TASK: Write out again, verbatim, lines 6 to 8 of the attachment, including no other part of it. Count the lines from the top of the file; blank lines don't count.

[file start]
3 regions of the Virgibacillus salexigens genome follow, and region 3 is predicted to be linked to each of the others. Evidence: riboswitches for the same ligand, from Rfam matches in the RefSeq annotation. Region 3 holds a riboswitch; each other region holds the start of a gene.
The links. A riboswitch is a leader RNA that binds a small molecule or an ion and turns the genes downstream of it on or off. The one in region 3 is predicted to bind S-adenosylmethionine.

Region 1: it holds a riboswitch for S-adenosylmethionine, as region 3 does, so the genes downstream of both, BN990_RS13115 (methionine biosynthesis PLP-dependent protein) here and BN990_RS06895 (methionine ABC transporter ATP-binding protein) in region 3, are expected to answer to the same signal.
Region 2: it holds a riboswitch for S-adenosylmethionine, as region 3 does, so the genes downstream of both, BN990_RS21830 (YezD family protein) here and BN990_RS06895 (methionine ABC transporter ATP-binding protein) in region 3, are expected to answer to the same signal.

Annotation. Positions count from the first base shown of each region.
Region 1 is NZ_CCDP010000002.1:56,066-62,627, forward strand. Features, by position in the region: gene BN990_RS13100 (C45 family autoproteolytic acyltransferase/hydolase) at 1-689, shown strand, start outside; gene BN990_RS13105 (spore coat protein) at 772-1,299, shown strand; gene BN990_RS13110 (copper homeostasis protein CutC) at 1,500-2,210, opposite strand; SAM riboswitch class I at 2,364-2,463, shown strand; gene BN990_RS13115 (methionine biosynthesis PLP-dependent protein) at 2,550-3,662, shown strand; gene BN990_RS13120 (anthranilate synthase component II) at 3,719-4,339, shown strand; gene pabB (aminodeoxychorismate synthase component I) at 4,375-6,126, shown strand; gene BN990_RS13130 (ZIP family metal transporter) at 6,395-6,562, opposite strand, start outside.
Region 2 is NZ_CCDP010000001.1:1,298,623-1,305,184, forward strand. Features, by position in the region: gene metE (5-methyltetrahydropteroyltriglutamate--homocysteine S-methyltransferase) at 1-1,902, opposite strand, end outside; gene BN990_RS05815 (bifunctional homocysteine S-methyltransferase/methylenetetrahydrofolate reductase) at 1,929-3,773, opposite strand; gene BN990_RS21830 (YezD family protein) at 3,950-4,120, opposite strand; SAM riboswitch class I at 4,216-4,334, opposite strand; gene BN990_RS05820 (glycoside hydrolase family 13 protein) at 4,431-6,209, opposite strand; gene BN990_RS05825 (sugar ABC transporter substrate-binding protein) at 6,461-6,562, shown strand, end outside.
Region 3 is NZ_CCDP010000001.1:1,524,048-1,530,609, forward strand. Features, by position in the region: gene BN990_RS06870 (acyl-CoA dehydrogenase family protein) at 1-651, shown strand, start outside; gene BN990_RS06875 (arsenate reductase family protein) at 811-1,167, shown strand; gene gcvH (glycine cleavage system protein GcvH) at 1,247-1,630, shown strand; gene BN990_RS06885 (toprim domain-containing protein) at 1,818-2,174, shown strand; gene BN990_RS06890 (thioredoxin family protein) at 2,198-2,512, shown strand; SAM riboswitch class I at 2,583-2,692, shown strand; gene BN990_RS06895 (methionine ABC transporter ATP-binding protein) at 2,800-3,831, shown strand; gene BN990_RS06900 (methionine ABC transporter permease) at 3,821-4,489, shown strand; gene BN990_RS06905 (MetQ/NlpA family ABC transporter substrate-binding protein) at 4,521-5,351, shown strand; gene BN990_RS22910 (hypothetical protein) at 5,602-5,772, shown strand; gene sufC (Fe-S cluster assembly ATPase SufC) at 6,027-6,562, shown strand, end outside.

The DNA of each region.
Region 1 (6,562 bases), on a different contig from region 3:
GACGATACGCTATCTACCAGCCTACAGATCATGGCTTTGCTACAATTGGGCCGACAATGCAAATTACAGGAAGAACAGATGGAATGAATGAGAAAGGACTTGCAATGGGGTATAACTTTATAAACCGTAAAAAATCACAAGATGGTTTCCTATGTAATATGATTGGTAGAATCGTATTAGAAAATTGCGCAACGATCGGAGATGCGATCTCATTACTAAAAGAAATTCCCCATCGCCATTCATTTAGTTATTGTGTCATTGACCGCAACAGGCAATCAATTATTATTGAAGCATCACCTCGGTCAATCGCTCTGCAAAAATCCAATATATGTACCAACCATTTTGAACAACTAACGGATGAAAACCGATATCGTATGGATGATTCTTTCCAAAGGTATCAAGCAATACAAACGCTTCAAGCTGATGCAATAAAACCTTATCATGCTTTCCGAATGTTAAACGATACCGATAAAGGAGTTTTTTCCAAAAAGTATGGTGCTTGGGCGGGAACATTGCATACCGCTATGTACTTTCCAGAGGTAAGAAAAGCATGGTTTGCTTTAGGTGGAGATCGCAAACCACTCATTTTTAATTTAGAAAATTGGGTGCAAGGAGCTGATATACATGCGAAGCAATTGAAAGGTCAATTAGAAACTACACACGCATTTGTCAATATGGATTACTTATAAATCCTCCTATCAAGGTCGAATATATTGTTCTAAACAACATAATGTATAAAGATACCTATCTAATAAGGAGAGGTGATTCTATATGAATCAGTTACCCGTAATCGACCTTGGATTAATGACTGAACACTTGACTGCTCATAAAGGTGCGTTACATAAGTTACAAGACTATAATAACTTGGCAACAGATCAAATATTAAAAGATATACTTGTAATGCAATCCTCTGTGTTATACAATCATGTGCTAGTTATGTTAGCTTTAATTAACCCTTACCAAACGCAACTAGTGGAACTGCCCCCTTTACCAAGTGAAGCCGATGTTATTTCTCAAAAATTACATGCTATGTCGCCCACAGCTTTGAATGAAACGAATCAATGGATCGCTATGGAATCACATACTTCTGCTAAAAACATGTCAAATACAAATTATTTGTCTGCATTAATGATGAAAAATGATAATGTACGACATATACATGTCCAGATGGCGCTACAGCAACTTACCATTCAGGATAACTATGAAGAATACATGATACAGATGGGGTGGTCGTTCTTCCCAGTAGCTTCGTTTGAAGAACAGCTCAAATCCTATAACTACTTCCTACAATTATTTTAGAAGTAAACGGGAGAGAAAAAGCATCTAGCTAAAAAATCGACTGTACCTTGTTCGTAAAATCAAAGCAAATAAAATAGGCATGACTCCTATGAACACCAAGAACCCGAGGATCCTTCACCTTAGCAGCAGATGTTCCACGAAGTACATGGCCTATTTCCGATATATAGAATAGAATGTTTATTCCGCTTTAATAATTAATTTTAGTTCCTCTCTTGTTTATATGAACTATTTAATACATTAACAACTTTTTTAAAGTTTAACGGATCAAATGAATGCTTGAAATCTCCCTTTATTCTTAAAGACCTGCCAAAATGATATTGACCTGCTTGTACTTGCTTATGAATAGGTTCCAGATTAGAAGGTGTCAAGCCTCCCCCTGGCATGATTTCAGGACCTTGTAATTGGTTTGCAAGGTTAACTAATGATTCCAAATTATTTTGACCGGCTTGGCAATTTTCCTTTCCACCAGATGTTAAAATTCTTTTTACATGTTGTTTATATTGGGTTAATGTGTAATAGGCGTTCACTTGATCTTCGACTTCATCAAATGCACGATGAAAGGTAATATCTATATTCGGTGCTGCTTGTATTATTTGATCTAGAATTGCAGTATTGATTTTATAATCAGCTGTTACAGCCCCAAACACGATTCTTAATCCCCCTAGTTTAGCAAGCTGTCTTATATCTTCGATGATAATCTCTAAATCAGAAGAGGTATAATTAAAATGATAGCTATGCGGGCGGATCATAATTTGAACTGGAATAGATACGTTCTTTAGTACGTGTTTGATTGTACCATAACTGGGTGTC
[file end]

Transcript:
Region 1 is NZ_CCDP010000002.1:56,066-62,627, forward strand. Features, by position in the region: gene BN990_RS13100 (C45 family autoproteolytic acyltransferase/hydolase) at 1-689, shown strand, start outside; gene BN990_RS13105 (spore coat protein) at 772-1,299, shown strand; gene BN990_RS13110 (copper homeostasis protein CutC) at 1,500-2,210, opposite strand; SAM riboswitch class I at 2,364-2,463, shown strand; gene BN990_RS13115 (methionine biosynthesis PLP-dependent protein) at 2,550-3,662, shown strand; gene BN990_RS13120 (anthranilate synthase component II) at 3,719-4,339, shown strand; gene pabB (aminodeoxychorismate synthase component I) at 4,375-6,126, shown strand; gene BN990_RS13130 (ZIP family metal transporter) at 6,395-6,562, opposite strand, start outside.
Region 2 is NZ_CCDP010000001.1:1,298,623-1,305,184, forward strand. Features, by position in the region: gene metE (5-methyltetrahydropteroyltriglutamate--homocysteine S-methyltransferase) at 1-1,902, opposite strand, end outside; gene BN990_RS05815 (bifunctional homocysteine S-methyltransferase/methylenetetrahydrofolate reductase) at 1,929-3,773, opposite strand; gene BN990_RS21830 (YezD family protein) at 3,950-4,120, opposite strand; SAM riboswitch class I at 4,216-4,334, opposite strand; gene BN990_RS05820 (glycoside hydrolase family 13 protein) at 4,431-6,209, opposite strand; gene BN990_RS05825 (sugar ABC transporter substrate-binding protein) at 6,461-6,562, shown strand, end outside.
Region 3 is NZ_CCDP010000001.1:1,524,048-1,530,609, forward strand. Features, by position in the region: gene BN990_RS06870 (acyl-CoA dehydrogenase family protein) at 1-651, shown strand, start outside; gene BN990_RS06875 (arsenate reductase family protein) at 811-1,167, shown strand; gene gcvH (glycine cleavage system protein GcvH) at 1,247-1,630, shown strand; gene BN990_RS06885 (toprim domain-containing protein) at 1,818-2,174, shown strand; gene BN990_RS06890 (thioredoxin family protein) at 2,198-2,512, shown strand; SAM riboswitch class I at 2,583-2,692, shown strand; gene BN990_RS06895 (methionine ABC transporter ATP-binding protein) at 2,800-3,831, shown strand; gene BN990_RS06900 (methionine ABC transporter permease) at 3,821-4,489, shown strand; gene BN990_RS06905 (MetQ/NlpA family ABC transporter substrate-binding protein) at 4,521-5,351, shown strand; gene BN990_RS22910 (hypothetical protein) at 5,602-5,772, shown strand; gene sufC (Fe-S cluster assembly ATPase SufC) at 6,027-6,562, shown strand, end outside.